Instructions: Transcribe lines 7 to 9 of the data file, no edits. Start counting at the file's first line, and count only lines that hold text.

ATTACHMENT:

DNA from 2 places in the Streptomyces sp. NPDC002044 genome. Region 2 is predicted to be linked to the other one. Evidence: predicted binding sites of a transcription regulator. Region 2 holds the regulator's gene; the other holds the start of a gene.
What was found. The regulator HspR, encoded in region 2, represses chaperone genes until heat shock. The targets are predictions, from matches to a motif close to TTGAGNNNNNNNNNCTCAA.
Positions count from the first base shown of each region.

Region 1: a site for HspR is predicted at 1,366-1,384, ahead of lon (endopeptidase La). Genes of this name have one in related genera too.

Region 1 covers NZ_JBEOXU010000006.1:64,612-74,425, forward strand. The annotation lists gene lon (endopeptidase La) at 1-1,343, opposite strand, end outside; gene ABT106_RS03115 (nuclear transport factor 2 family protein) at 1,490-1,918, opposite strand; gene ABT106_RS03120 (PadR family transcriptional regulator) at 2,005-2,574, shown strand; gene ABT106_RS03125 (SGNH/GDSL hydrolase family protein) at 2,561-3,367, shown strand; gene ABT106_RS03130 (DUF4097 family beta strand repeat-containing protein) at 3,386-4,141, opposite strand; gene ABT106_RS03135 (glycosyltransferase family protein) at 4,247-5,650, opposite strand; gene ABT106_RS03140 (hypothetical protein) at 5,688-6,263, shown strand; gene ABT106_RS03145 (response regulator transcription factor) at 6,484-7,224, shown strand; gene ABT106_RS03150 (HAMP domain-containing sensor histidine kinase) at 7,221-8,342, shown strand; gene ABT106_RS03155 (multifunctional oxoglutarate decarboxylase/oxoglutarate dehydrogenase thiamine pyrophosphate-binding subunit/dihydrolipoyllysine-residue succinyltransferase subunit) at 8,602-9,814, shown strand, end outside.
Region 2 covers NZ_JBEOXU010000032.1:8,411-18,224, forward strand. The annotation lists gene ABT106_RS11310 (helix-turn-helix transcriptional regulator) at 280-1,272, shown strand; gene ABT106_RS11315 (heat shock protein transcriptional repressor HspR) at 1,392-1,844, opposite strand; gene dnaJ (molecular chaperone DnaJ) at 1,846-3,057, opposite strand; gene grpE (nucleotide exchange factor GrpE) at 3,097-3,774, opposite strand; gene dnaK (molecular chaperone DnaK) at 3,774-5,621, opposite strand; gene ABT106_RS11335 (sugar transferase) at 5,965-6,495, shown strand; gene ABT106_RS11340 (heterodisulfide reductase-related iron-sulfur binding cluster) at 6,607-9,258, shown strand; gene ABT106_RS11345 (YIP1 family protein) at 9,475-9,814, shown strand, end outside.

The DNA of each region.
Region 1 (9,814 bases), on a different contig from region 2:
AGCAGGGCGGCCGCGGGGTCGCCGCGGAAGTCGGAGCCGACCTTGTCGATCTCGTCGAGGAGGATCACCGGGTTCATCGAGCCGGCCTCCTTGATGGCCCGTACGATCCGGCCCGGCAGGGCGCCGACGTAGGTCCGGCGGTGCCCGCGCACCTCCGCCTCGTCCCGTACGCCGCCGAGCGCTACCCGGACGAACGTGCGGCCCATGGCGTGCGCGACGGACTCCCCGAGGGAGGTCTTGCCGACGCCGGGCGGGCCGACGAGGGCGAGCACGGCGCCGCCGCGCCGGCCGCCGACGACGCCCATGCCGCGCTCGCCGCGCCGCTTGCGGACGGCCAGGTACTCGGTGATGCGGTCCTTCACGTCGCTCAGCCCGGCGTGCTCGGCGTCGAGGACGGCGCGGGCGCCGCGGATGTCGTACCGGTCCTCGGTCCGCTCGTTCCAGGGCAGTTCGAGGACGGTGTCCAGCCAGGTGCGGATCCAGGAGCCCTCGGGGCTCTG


The DNA of each region.
Region 1 (9,814 bases), on a different contig from region 2:
AGCAGGGCGGCCGCGGGGTCGCCGCGGAAGTCGGAGCCGACCTTGTCGATCTCGTCGAGGAGGATCACCGGGTTCATCGAGCCGGCCTCCTTGATGGCCCGTACGATCCGGCCCGGCAGGGCGCCGACGTAGGTCCGGCGGTGCCCGCGCACCTCCGCCTCGTCCCGTACGCCGCCGAGCGCTACCCGGACGAACGTGCGGCCCATGGCGTGCGCGACGGACTCCCCGAGGGAGGTCTTGCCGACGCCGGGCGGGCCGACGAGGGCGAGCACGGCGCCGCCGCGCCGGCCGCCGACGACGCCCATGCCGCGCTCGCCGCGCCGCTTGCGGACGGCCAGGTACTCGGTGATGCGGTCCTTCACGTCGCTCAGCCCGGCGTGCTCGGCGTCGAGGACGGCGCGGGCGCCGCGGATGTCGTACCGGTCCTCGGTCCGCTCGTTCCAGGGCAGTTCGAGGACGGTGTCCAGCCAGGTGCGGATCCAGGAGCCCTCGGGGCTCTG